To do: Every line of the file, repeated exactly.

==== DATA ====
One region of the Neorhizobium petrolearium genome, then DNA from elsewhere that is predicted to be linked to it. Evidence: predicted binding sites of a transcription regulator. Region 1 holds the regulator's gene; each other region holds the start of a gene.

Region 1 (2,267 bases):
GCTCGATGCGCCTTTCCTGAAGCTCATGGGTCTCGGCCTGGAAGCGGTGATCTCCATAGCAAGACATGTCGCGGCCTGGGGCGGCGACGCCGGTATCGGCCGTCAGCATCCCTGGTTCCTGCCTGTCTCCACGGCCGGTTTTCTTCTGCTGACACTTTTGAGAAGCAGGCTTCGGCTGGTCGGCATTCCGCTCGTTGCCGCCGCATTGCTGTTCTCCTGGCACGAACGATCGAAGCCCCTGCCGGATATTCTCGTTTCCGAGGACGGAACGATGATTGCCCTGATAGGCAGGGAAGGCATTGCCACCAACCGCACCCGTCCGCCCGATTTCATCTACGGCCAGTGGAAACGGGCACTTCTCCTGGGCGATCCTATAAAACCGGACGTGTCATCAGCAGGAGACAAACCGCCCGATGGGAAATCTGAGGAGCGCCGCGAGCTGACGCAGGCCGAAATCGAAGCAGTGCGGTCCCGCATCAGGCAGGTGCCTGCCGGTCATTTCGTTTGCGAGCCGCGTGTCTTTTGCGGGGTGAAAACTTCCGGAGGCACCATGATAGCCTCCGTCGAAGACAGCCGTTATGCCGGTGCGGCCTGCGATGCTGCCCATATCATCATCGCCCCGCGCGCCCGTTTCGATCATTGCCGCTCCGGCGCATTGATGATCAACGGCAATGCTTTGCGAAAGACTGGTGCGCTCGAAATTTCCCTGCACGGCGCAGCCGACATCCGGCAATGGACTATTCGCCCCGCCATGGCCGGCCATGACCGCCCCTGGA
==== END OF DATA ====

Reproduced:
One region of the Neorhizobium petrolearium genome, then DNA from elsewhere that is predicted to be linked to it. Evidence: predicted binding sites of a transcription regulator. Region 1 holds the regulator's gene; each other region holds the start of a gene.

Region 1 (2,267 bases):
GCTCGATGCGCCTTTCCTGAAGCTCATGGGTCTCGGCCTGGAAGCGGTGATCTCCATAGCAAGACATGTCGCGGCCTGGGGCGGCGACGCCGGTATCGGCCGTCAGCATCCCTGGTTCCTGCCTGTCTCCACGGCCGGTTTTCTTCTGCTGACACTTTTGAGAAGCAGGCTTCGGCTGGTCGGCATTCCGCTCGTTGCCGCCGCATTGCTGTTCTCCTGGCACGAACGATCGAAGCCCCTGCCGGATATTCTCGTTTCCGAGGACGGAACGATGATTGCCCTGATAGGCAGGGAAGGCATTGCCACCAACCGCACCCGTCCGCCCGATTTCATCTACGGCCAGTGGAAACGGGCACTTCTCCTGGGCGATCCTATAAAACCGGACGTGTCATCAGCAGGAGACAAACCGCCCGATGGGAAATCTGAGGAGCGCCGCGAGCTGACGCAGGCCGAAATCGAAGCAGTGCGGTCCCGCATCAGGCAGGTGCCTGCCGGTCATTTCGTTTGCGAGCCGCGTGTCTTTTGCGGGGTGAAAACTTCCGGAGGCACCATGATAGCCTCCGTCGAAGACAGCCGTTATGCCGGTGCGGCCTGCGATGCTGCCCATATCATCATCGCCCCGCGCGCCCGTTTCGATCATTGCCGCTCCGGCGCATTGATGATCAACGGCAATGCTTTGCGAAAGACTGGTGCGCTCGAAATTTCCCTGCACGGCGCAGCCGACATCCGGCAATGGACTATTCGCCCCGCCATGGCCGGCCATGACCGCCCCTGGA